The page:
Rocks, small and large – some amazing mosaics at Zippori, more information on Beit Alpha, and our arrival at Tel Aviv.  What is a Tel anyhow?

To draw out our trip Tel Aviv, we stopped at the Zippori National Park – you guessed, more rocks!

The first highlight of the day had little to do with rocks but with a strange phenomenon:  Just outside the National Park along the hillside there was a field and for whatever reason, it had attracted a hoard of storks, easily a few dozens.  If you looked up into the sky, they were flying higher than I have ever seen storks fly – they were only small dots, whereas down here they are birds as large as cranes.   Along the hill, in the field, they were stalking around poking their beaks into the ground, but it wasn’t wet!  I thought storks go to swamps to catch frogs and snakes, snails, or even fish.  But this was no swamp.  Go figure, I have no clue what the draw was, but they were there, I swear and I have pictures to prove it and witnesses to confirm it.  The occasional stork would land in the middle of the road and for a few moments would pose for a good picture until he (or was it a she?) would take to the sky again.  We were spell-bound!

The park itself – what else is new? – was a compilation of rocks, crumbling marble roads, the remains of a few shops and residences, a cistern, and a restored Medieval Fortress.  But Zippori’s highlights are its mosaics.  In several homes and in an unearthed 6th century synagogue, first-rate mosaics have been found and preserved.  In some areas you can see multiple layers of mosaics either indicating different historic layers or just the replacement of an old and worn mosaic with a new one, like we might replace a carpet.  In fact, the resemblance between mosaic and carpet patterns is striking.  I wonder who is borrowing from whom.

After seeing the Beit Alpha synagogue and its mosaics yesterday, both dating from the 6th century, it was fun to see the difference between a provincial and a cosmopolitan production, between rural and urban art.  Zippori in the 2nd century was the birthplace of the Mishna, codified oral law, which is the basis for the Talmud.  Famous scholars and rabbis resided here and there must have been more wealthy than in Beit Alpha, affording more sophisticated and experienced artists than in the rural areas.  The iconography in both places was surprising as it contained a lot of figurative representations.  In strict orthodox interpretation that would not have been the case, but in the proximity of Rome and Byzantium, it is not surprising that these elements would have been adopted into the Jewish context as “fashionable”.  The sacrifice of Isaac, signs of the zodiac, the lions of Judah, the torah ark and the menorah were symbols found here and in other synagogues of the time.  In the Roman villas more secular themes such as Dionysis, hunting scenes, beautiful women, animals, and decorative motifs prevailed.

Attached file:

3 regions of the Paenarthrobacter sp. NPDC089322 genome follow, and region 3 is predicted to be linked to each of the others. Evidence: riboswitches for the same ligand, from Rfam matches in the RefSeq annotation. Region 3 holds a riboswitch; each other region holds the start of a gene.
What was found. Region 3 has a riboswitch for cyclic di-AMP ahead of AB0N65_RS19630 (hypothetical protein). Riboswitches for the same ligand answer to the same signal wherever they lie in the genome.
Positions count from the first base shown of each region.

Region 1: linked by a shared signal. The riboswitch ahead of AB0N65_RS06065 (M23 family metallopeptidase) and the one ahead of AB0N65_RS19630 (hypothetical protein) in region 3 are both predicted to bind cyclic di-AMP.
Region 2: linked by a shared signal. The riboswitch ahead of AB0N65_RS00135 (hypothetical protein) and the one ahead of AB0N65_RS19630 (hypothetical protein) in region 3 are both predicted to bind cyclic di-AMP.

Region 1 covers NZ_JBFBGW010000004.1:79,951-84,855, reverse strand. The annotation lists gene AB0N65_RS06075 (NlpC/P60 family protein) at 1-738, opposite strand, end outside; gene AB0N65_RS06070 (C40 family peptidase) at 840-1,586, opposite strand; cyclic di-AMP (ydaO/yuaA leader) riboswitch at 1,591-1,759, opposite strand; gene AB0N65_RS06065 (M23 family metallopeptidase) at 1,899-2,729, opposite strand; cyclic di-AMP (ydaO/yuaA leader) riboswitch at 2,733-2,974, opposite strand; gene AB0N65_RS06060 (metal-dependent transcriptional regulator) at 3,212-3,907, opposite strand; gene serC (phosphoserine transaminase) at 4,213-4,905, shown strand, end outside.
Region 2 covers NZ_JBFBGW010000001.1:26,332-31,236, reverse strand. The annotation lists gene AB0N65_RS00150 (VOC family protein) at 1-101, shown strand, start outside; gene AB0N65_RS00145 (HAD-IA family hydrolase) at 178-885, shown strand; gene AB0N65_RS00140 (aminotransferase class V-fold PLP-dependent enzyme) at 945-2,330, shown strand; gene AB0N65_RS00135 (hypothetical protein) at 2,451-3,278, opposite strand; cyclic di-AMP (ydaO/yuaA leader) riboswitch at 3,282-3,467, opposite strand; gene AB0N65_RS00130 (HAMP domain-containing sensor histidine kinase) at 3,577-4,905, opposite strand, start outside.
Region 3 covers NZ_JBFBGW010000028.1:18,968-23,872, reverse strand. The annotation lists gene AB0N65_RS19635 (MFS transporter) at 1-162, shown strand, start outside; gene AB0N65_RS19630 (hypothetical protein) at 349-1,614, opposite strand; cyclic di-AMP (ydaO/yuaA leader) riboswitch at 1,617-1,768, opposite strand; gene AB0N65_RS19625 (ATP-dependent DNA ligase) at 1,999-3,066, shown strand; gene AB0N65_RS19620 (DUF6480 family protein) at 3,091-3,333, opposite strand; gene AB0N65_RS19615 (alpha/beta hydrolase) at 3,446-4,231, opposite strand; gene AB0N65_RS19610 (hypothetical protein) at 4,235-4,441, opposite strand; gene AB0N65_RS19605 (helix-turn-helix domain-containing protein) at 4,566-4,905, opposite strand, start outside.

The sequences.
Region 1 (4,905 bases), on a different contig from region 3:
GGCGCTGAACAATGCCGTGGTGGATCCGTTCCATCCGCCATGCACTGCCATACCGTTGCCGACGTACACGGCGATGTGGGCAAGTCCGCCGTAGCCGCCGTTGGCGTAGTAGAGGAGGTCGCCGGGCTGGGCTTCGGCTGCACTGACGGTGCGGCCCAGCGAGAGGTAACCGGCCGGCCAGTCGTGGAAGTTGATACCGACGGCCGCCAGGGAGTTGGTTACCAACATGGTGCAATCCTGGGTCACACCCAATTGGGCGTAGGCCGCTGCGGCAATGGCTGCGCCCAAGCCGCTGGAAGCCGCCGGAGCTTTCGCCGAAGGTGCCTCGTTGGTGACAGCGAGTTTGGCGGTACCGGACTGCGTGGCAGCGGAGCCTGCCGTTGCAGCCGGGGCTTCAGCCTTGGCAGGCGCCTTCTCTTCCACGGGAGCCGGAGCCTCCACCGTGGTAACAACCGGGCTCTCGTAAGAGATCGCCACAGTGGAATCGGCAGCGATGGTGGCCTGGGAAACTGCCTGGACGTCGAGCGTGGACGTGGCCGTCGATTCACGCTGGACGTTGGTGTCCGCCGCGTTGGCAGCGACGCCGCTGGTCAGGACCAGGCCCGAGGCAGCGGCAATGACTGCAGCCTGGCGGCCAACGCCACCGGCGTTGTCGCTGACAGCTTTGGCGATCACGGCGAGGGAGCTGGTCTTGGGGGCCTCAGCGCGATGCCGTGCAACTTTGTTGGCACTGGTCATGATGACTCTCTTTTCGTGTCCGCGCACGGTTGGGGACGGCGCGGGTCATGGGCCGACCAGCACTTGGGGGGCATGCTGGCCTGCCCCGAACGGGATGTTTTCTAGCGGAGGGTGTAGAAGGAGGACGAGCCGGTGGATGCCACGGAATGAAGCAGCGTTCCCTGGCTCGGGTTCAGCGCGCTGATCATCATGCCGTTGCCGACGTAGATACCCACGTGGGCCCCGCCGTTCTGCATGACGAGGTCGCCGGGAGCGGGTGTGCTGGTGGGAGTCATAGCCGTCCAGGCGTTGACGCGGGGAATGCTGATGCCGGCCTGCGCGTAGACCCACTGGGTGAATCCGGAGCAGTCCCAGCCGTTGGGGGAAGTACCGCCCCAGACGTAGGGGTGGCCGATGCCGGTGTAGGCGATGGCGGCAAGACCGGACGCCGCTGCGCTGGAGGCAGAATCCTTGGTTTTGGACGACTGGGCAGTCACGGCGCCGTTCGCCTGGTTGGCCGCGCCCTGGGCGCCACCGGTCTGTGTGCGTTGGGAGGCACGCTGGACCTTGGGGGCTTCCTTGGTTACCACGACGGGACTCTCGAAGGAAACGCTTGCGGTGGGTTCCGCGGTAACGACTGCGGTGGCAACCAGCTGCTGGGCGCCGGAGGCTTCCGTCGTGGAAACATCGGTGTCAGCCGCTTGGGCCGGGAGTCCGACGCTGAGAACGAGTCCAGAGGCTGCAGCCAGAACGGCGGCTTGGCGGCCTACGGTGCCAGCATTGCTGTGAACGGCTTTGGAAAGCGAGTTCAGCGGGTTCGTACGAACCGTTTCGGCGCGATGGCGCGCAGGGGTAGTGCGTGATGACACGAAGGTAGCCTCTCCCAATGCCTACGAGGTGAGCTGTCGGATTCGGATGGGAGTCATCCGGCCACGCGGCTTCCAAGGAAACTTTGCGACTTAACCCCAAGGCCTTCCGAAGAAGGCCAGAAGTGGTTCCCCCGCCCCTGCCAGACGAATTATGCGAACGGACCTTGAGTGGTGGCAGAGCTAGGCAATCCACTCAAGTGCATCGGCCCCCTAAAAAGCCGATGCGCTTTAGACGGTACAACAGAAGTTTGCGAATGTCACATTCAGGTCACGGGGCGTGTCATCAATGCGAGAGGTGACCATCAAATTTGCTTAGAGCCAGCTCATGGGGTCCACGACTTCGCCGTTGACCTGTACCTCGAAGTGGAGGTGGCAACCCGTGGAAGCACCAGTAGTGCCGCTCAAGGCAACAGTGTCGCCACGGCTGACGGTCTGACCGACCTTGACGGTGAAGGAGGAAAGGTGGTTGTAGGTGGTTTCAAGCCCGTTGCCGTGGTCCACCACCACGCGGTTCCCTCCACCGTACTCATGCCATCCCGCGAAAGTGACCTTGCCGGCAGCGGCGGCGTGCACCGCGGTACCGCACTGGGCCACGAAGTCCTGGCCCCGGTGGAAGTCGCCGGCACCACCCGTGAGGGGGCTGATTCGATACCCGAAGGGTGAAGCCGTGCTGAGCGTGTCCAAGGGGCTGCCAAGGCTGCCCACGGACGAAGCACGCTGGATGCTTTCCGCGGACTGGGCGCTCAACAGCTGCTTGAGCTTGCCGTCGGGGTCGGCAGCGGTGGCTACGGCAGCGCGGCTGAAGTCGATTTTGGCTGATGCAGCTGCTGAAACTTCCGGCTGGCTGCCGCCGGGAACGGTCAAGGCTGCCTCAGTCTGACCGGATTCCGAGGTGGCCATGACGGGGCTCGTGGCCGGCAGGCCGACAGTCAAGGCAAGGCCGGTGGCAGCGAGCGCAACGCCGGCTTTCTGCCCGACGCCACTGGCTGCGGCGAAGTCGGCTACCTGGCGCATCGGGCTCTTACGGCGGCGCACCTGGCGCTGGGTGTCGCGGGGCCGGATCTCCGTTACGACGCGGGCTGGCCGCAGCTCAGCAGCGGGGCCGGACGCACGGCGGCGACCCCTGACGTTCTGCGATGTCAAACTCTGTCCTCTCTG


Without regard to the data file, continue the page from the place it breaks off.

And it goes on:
This was definitely worth the little detour.  Tel Aviv is a metropolis and whenever I can, I avoid the big cities in favor of smaller ones.  But Tel Aviv is such an important part of Israel that at we could not skip it altogether; both Jack and David were eager to see it.

Our hotel is located near the northern part of Tel Aviv, close to the port with a lively night scene full of clubs, restaurants, bars, shops and hundreds of people strolling around, notwithstanding the Sabbath.  Orthodox Jewish outfits are a rarity, but fashionably dressed women in very high heels can be found at every corner.  Parking was a pain in the butt and the first thing we will do in the morning is to get rid of our car.  It was a great thing to have in the countryside; it would be the biggest burden here in the city.

Tel Aviv really defies its name.  A Tel is a hill, more so, an occupied and inhabited hill.  As Maria pointed out:  “No dig, no tell” (pun intended).  Indeed, just about any hill could turn into a Tel, as soon as archaeologists discover layers of inhabitation.  But not every hill can be a Tel.  And Tel Aviv is really neither.  It is flat and was a desert wasteland when it was founded.  As bustling as it is, it still is no hill.  Why the name was chosen?  Aviv means Spring and Tel, with the implication of old inhabitation was probably fitting for people who intended to return to their ancient homeland.

After a dinner at the bustling port, the final day with Jack and Maria came to an end.  We had a wonderful time together and we saw a lot.   Happy and safe travel back to you both!

For the next 10 days David will still be traveling with me and I am shocked to see the end of this entire trip in sight…  I will try not to think of it but to focus on the adventures of each coming day.

Good night.

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  1. I think that you were born to be a nomad – traveling all over the world fully savoring each day. I must admit that I am a wimp for after a certain amount of time, I long for my own bed and the quiet of my garden. How wonderful that you yearn for your journey to go on and on.